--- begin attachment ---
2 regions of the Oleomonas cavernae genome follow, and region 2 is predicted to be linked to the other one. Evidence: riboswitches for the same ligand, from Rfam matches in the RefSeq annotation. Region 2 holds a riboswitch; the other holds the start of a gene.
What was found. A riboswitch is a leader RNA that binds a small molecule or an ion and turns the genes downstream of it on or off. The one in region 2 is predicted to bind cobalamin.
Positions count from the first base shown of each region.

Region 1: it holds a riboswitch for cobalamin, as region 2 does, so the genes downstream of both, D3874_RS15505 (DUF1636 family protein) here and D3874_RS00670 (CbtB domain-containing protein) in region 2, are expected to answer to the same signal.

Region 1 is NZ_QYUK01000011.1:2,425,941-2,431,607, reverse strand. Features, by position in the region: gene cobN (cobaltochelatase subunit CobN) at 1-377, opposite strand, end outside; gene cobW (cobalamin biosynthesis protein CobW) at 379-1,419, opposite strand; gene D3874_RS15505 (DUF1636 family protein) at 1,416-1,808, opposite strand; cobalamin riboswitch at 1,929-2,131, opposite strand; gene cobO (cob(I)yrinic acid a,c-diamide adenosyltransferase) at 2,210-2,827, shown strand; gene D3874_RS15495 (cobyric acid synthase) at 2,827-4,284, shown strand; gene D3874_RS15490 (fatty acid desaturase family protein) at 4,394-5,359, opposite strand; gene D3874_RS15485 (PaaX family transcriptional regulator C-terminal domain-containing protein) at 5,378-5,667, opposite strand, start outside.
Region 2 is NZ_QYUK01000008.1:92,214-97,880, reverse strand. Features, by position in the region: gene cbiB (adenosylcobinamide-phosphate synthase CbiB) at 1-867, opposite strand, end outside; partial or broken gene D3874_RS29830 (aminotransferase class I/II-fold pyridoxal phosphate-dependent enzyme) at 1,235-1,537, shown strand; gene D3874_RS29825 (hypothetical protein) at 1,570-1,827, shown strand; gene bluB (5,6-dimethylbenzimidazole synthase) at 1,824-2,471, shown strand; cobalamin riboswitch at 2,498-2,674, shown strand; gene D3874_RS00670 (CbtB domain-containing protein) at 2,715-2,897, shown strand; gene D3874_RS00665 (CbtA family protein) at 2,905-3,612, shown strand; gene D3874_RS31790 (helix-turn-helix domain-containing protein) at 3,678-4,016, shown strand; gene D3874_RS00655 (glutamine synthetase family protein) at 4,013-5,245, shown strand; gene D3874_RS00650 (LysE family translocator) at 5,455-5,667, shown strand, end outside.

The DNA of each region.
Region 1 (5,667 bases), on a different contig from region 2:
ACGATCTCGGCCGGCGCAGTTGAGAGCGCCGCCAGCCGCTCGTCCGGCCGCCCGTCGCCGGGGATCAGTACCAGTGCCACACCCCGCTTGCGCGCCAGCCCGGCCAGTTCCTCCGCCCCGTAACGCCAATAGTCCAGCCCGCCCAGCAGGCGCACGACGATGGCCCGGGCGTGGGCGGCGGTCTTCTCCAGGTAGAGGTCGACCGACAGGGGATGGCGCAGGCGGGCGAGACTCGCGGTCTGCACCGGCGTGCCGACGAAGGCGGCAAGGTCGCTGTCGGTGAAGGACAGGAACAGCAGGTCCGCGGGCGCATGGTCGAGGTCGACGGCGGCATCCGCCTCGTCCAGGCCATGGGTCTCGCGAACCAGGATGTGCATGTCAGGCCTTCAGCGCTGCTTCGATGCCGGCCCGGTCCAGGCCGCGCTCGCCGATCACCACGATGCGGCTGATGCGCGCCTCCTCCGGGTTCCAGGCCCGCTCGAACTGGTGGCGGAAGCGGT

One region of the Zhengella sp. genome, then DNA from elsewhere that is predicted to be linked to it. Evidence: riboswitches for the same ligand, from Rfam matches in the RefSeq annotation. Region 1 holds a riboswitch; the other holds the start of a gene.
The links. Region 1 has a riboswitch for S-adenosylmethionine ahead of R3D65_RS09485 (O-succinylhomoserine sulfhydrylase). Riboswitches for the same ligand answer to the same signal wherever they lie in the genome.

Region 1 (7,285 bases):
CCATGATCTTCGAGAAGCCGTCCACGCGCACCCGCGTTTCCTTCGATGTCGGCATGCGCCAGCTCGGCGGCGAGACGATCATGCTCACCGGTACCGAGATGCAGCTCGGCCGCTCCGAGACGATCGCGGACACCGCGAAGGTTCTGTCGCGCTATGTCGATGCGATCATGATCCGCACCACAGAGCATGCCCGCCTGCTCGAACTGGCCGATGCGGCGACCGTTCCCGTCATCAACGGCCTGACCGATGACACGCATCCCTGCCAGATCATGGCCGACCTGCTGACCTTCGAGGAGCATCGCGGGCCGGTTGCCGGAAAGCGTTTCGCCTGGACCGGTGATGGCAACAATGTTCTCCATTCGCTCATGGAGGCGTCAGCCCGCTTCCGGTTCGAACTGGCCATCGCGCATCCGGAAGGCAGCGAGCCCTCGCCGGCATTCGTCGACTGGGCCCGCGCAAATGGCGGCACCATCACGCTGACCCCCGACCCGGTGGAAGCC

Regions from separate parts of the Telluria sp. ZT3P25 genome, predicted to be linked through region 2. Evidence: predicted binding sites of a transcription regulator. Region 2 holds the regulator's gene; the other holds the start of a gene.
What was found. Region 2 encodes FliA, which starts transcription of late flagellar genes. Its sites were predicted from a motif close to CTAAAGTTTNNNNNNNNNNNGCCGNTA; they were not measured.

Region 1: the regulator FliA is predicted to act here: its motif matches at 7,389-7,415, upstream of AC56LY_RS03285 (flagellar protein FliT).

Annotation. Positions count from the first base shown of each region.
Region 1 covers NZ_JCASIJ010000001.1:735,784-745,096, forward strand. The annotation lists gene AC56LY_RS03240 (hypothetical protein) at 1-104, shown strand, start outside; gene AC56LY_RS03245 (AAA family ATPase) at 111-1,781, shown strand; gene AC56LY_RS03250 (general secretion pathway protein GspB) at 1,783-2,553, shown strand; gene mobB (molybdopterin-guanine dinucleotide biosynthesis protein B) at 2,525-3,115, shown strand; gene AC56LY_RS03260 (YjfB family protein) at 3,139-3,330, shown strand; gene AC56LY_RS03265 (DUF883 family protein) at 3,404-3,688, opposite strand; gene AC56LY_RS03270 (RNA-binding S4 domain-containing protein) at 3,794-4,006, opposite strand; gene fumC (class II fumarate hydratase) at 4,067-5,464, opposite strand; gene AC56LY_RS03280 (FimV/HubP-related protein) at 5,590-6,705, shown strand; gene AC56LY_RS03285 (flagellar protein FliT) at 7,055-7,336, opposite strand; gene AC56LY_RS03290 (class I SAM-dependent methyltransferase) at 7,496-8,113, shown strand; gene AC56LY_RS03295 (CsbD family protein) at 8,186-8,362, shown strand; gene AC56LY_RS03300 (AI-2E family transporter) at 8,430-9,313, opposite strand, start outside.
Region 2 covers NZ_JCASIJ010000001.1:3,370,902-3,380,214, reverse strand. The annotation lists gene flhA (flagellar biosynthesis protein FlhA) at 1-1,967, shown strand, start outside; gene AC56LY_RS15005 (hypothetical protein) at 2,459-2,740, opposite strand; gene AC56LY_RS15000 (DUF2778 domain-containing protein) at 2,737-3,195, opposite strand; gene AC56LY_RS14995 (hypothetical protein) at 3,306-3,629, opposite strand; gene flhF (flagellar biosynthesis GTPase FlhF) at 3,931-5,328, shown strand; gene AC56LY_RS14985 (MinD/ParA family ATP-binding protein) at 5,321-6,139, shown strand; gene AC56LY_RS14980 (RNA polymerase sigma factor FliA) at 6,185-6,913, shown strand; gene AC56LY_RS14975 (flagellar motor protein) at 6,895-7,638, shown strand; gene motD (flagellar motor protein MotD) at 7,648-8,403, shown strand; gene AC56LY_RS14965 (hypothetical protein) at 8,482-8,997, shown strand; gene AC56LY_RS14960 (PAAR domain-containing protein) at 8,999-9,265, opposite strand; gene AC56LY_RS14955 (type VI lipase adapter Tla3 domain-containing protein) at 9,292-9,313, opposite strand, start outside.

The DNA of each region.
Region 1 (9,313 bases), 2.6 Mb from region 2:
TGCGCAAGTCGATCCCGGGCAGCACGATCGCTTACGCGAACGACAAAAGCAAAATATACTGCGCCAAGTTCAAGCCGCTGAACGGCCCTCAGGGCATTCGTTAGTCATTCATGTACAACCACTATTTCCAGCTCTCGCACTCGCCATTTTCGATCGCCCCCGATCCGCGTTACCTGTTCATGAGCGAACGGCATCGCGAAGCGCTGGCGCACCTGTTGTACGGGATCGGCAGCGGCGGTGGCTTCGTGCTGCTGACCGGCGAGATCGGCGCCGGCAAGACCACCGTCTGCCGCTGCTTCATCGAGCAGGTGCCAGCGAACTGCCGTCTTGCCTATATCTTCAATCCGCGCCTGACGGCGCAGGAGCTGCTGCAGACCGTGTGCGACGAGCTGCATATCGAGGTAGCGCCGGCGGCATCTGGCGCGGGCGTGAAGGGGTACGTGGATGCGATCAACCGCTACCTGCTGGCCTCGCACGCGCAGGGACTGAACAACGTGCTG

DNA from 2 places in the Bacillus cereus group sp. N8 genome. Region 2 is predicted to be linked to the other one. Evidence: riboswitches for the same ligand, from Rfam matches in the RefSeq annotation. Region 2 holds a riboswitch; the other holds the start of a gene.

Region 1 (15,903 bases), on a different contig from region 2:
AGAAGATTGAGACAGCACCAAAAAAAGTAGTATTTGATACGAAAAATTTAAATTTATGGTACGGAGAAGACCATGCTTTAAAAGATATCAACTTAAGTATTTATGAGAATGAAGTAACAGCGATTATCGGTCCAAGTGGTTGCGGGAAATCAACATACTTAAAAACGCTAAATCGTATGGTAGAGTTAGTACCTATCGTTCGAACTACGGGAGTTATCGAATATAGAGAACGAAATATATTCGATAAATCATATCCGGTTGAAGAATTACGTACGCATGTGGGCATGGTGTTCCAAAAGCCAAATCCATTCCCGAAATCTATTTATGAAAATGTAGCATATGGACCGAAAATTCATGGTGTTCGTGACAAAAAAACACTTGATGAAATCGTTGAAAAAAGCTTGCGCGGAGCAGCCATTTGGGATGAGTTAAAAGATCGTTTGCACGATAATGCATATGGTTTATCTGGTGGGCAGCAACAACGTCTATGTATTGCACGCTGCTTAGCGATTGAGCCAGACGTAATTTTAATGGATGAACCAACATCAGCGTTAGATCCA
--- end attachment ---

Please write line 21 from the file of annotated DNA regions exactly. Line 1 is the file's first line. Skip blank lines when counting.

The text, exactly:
Region 1 (9,313 bases), 2.6 Mb from region 2: